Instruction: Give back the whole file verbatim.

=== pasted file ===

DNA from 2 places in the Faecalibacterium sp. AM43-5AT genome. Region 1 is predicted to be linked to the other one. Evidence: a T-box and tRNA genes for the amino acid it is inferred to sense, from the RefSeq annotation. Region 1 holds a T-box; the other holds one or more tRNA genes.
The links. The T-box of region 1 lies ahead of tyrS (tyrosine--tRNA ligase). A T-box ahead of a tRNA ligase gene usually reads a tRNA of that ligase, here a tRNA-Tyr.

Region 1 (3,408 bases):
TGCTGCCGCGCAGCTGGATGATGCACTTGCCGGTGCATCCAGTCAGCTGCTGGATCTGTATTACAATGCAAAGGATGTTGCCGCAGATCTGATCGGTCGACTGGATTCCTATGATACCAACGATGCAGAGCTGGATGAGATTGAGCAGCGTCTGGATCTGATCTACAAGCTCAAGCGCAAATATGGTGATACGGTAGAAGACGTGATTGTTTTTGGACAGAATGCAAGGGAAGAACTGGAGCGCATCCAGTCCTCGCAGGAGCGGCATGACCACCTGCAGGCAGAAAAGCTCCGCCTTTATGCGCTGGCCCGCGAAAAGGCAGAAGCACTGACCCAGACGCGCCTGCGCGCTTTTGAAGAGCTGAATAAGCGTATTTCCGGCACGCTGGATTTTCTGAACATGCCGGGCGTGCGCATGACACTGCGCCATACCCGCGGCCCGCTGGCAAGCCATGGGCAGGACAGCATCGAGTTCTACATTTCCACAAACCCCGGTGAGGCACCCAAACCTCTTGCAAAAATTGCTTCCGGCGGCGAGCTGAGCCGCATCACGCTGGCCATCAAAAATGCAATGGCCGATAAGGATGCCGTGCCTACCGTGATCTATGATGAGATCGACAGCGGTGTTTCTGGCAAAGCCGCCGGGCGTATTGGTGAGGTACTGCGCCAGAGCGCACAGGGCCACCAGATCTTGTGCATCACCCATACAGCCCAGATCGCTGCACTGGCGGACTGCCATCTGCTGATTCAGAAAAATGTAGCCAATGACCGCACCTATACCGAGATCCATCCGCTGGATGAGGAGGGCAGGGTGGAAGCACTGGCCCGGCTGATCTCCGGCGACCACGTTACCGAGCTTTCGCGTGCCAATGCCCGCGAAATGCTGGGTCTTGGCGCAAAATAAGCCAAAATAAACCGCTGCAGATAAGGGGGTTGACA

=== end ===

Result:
DNA from 2 places in the Faecalibacterium sp. AM43-5AT genome. Region 1 is predicted to be linked to the other one. Evidence: a T-box and tRNA genes for the amino acid it is inferred to sense, from the RefSeq annotation. Region 1 holds a T-box; the other holds one or more tRNA genes.
The links. The T-box of region 1 lies ahead of tyrS (tyrosine--tRNA ligase). A T-box ahead of a tRNA ligase gene usually reads a tRNA of that ligase, here a tRNA-Tyr.

Region 1 (3,408 bases):
TGCTGCCGCGCAGCTGGATGATGCACTTGCCGGTGCATCCAGTCAGCTGCTGGATCTGTATTACAATGCAAAGGATGTTGCCGCAGATCTGATCGGTCGACTGGATTCCTATGATACCAACGATGCAGAGCTGGATGAGATTGAGCAGCGTCTGGATCTGATCTACAAGCTCAAGCGCAAATATGGTGATACGGTAGAAGACGTGATTGTTTTTGGACAGAATGCAAGGGAAGAACTGGAGCGCATCCAGTCCTCGCAGGAGCGGCATGACCACCTGCAGGCAGAAAAGCTCCGCCTTTATGCGCTGGCCCGCGAAAAGGCAGAAGCACTGACCCAGACGCGCCTGCGCGCTTTTGAAGAGCTGAATAAGCGTATTTCCGGCACGCTGGATTTTCTGAACATGCCGGGCGTGCGCATGACACTGCGCCATACCCGCGGCCCGCTGGCAAGCCATGGGCAGGACAGCATCGAGTTCTACATTTCCACAAACCCCGGTGAGGCACCCAAACCTCTTGCAAAAATTGCTTCCGGCGGCGAGCTGAGCCGCATCACGCTGGCCATCAAAAATGCAATGGCCGATAAGGATGCCGTGCCTACCGTGATCTATGATGAGATCGACAGCGGTGTTTCTGGCAAAGCCGCCGGGCGTATTGGTGAGGTACTGCGCCAGAGCGCACAGGGCCACCAGATCTTGTGCATCACCCATACAGCCCAGATCGCTGCACTGGCGGACTGCCATCTGCTGATTCAGAAAAATGTAGCCAATGACCGCACCTATACCGAGATCCATCCGCTGGATGAGGAGGGCAGGGTGGAAGCACTGGCCCGGCTGATCTCCGGCGACCACGTTACCGAGCTTTCGCGTGCCAATGCCCGCGAAATGCTGGGTCTTGGCGCAAAATAAGCCAAAATAAACCGCTGCAGATAAGGGGGTTGACA